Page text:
Meat From Diseased Cattle Sold By Defra
Warnings should be clearly marked on the meat product! 'Warning Infected meat'.....
It can be revealed that more than £35 million worth of meat from cattle infected with bovine tuberculosis has been sold to the UK public in the last six years.
It means that beef available on the high street may have come from cows slaughtered because they were infected with bovine TB.
Once the meat makes its way into the shops it is indistinguishable from beef from healthy animals and is sold with no warning to processors or consumers that it comes from a bTB-infected herd.
Agriculture chiefs issued a statement last night to reassure the public that any meat from infected carcasses which is available in the shops has passed rigorous safety checks and is safe to eat.
Compensation for slaughtering Sales
Since 2007 the Department for the Environment, Food and Rural Affairs has recouped £35.2 million from the sales to help pay for the £165.7 million it has paid to farmers in compensation for slaughtering stricken cattle.
But while in 1997 meat sales only recouped around 12 per cent of compensation payments, last year they amounted to 29 per cent of the cost.
Labelling no health threat
The Government last night insisted that the practice of selling meat from infected animals posed no health threat and all meat had been passed fit for human consumption by the Food Standards Agency before being sold.
Data obtained by the Sunday Express show a marked rise in the selling meat from infected animals in recent years. express.co.uk
The Food Standards Agency (FSA) was warned more than a decade ago that meat from cows showing symptoms of bovine tuberculosis (bTB) should be heat treated to safeguard consumers from the risk of infection.
A report by the Advisory Committee on the Microbiological Safety of Food (ACMFS) published in 2002 – which was funded by the FSA but never acted upon – warned of the potential risks of eating undercooked or raw meat taken from animals with M.bovis – the bacterium that causes the condition. Source; independent.co.uk
The official figures show that it received £1.7 million from the practice in 2007/08 but by 2011/12 the figure had risen to £9.5 million while last year it reached a record £9.9 million.
Unfit for human consumption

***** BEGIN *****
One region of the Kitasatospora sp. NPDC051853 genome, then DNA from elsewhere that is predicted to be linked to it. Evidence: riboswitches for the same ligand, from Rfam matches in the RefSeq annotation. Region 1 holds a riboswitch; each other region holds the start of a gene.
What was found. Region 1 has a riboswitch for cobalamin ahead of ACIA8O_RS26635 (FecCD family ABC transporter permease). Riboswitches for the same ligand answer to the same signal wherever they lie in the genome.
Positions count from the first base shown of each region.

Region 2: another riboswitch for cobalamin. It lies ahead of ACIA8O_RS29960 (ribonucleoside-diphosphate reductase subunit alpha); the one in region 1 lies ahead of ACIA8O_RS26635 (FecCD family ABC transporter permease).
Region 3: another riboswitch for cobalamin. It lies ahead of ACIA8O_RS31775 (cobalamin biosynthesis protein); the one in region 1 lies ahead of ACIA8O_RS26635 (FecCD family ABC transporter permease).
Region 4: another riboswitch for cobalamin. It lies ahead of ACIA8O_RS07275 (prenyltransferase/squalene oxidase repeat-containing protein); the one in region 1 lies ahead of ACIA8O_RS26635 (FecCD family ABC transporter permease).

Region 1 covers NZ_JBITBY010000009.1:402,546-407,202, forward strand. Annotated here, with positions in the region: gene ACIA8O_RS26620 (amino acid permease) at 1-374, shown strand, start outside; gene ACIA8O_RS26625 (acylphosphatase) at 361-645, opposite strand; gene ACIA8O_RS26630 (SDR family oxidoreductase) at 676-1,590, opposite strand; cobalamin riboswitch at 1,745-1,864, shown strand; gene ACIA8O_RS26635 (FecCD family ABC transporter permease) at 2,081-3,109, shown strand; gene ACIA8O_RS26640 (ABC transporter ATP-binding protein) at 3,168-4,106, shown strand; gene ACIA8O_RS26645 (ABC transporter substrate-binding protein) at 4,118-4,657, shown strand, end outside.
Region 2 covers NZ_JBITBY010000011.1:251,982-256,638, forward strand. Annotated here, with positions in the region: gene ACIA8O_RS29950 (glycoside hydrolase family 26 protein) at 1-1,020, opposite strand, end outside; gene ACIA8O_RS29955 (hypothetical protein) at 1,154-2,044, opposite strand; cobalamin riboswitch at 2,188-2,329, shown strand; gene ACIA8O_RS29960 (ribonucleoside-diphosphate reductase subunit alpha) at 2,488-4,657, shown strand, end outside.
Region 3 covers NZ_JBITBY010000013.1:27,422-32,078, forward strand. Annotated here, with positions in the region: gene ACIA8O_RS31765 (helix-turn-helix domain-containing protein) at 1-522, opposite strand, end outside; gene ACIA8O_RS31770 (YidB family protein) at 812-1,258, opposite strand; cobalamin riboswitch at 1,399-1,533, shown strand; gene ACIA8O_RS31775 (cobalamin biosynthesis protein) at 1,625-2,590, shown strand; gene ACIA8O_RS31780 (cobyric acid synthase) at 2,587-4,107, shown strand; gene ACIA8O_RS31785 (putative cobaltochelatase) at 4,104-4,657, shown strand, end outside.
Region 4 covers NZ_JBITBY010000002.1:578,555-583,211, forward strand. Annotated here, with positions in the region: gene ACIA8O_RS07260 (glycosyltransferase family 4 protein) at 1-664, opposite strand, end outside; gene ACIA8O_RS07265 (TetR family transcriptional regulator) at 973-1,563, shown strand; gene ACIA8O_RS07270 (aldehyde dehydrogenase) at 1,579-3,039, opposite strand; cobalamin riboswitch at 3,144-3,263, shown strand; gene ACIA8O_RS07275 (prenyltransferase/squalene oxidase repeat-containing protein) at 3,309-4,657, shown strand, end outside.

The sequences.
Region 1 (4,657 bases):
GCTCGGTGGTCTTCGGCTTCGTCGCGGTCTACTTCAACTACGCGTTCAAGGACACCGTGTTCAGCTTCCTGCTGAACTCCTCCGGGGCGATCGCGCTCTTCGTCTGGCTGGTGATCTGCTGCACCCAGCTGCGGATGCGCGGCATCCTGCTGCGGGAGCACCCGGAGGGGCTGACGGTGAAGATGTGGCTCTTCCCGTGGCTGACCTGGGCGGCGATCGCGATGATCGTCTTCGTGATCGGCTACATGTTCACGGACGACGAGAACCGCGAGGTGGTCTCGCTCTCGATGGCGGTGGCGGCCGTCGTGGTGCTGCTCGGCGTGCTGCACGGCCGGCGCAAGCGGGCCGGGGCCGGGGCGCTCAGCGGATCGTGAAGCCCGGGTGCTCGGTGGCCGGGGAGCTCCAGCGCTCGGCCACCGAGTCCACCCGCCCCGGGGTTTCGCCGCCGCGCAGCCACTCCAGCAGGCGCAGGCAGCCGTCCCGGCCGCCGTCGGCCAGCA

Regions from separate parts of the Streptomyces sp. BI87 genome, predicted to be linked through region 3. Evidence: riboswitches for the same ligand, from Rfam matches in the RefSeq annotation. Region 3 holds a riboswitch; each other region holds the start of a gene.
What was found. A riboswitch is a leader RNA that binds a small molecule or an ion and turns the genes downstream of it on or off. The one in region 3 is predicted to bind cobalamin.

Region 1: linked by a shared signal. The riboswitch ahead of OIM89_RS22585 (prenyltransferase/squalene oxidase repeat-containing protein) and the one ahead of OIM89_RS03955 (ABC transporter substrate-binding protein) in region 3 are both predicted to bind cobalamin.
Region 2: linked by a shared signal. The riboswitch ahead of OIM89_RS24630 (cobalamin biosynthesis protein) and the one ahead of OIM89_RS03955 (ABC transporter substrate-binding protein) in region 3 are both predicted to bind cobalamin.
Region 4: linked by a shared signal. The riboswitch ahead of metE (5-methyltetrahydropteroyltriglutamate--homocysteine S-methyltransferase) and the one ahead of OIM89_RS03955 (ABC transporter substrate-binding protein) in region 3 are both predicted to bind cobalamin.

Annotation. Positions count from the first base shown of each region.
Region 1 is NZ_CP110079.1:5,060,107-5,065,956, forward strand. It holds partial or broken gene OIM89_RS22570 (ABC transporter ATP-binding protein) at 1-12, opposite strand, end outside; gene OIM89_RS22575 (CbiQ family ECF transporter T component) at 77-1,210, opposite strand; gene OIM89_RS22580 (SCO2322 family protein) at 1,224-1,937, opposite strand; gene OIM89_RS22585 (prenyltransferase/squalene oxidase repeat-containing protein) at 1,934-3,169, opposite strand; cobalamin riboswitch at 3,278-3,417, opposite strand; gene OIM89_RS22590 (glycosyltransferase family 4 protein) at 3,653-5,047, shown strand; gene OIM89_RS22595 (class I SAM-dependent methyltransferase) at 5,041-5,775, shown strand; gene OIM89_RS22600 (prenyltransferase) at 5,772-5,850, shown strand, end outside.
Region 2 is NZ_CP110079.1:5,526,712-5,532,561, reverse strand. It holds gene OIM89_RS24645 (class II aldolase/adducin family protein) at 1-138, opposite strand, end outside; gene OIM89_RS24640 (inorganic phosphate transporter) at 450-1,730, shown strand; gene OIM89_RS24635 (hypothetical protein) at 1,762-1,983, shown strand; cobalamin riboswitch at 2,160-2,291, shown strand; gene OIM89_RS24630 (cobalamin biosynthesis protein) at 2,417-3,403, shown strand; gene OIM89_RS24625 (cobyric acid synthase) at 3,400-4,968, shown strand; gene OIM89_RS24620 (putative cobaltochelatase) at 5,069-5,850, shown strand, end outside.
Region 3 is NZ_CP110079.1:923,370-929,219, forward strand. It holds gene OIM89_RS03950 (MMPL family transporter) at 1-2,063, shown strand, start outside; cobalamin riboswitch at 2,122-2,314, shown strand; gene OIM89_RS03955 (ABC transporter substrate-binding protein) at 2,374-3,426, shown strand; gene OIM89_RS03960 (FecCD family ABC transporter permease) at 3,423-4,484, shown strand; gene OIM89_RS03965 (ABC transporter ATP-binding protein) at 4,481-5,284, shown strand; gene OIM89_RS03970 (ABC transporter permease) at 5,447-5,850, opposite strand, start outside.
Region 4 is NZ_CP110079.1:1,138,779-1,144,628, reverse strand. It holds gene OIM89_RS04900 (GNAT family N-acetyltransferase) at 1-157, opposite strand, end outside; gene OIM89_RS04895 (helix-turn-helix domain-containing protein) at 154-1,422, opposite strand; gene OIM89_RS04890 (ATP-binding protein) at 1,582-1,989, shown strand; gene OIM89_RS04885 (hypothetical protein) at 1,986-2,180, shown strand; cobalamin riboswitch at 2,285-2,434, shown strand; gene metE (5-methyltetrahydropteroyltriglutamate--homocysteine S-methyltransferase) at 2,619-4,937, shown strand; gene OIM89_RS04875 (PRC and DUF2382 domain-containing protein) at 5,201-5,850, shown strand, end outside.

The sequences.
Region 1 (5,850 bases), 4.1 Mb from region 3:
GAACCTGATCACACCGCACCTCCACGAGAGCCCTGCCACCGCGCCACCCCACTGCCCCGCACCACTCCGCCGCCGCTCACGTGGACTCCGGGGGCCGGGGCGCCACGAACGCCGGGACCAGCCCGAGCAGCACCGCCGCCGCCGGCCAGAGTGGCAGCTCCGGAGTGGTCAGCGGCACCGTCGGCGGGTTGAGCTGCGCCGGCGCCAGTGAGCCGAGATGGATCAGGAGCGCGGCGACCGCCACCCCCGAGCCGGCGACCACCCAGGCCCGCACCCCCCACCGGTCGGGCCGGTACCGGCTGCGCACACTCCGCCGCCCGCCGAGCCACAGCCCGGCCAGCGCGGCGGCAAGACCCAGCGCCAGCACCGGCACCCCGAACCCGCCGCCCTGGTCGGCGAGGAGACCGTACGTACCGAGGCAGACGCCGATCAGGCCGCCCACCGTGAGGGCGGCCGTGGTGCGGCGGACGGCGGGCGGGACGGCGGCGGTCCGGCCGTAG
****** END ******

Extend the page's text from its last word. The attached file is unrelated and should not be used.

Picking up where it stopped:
The Food Standards Agency says that when the inspection reveals tuberculous lesions in more than one organ or region of a carcass, it is declared unfit for human consumption and destroyed.
Fit for human consumption
But where a carcass shows evidence of localized TB in just one area or organ, the lesions are cut out and the rest of the carcass is passed as fit for human consumption and considered safe to enter the food chain. Source; express.co.uk
Human TB became a serious problem in Victorian England
As industrialisation crowded people together in insanitary conditions in large cities. To add to this, many of the dairy herds that were kept in and around the cities to provide fresh milk were infected with bovine tuberculosis (bTB).
The milk was a potent source of infection for many people, particularly children, many of whom died. A law was therefore passed making it illegal to sell tuberculous milk and the tuberculin test, which could identify infected cattle before they showed symptoms, was developed. It was seen to have the potential to eradicate the disease. A scheme to achieve this was developed and the Attested Herd Scheme was introduced in 1935.
Once a certain proportion of the herds in an area were in the scheme compulsory eradication could start. This involved regular compulsory testing of all cattle herds and the slaughter of TB reactors, just like what happens today.
Eradication finally got going in 1950 and was a great success.
By the end of the 1960’s TB in cattle had almost disappeared. By the mid 1970’s, all the cattle herds in the UK had been cleared of bovine TB, but unfortunately, not all at the same time. In two areas in particular – Cornwall and Gloucestershire – herds that had been cleared of the disease continued to have further outbreaks of confirmed bovine TB. This situation continued at a low level throughout the 1970s.
Unfortunately during the 1980s the number of cases started to rise again. This increase in number and geographical area has continued ever since so that TB in cattle is once again widespread in England and Wales. Because of this, there have been a number of changes in policy in recent years and this has led to changes in the legislation, which are still ongoing. Read more
Previous history of Bovine tuberculosis disease in the UK HERE
Previous history of BSC cattle diseases in the UK HERE
I stopped eating beef when the epidemic of bovine spongiform encephalopathy began in the mid 1980s.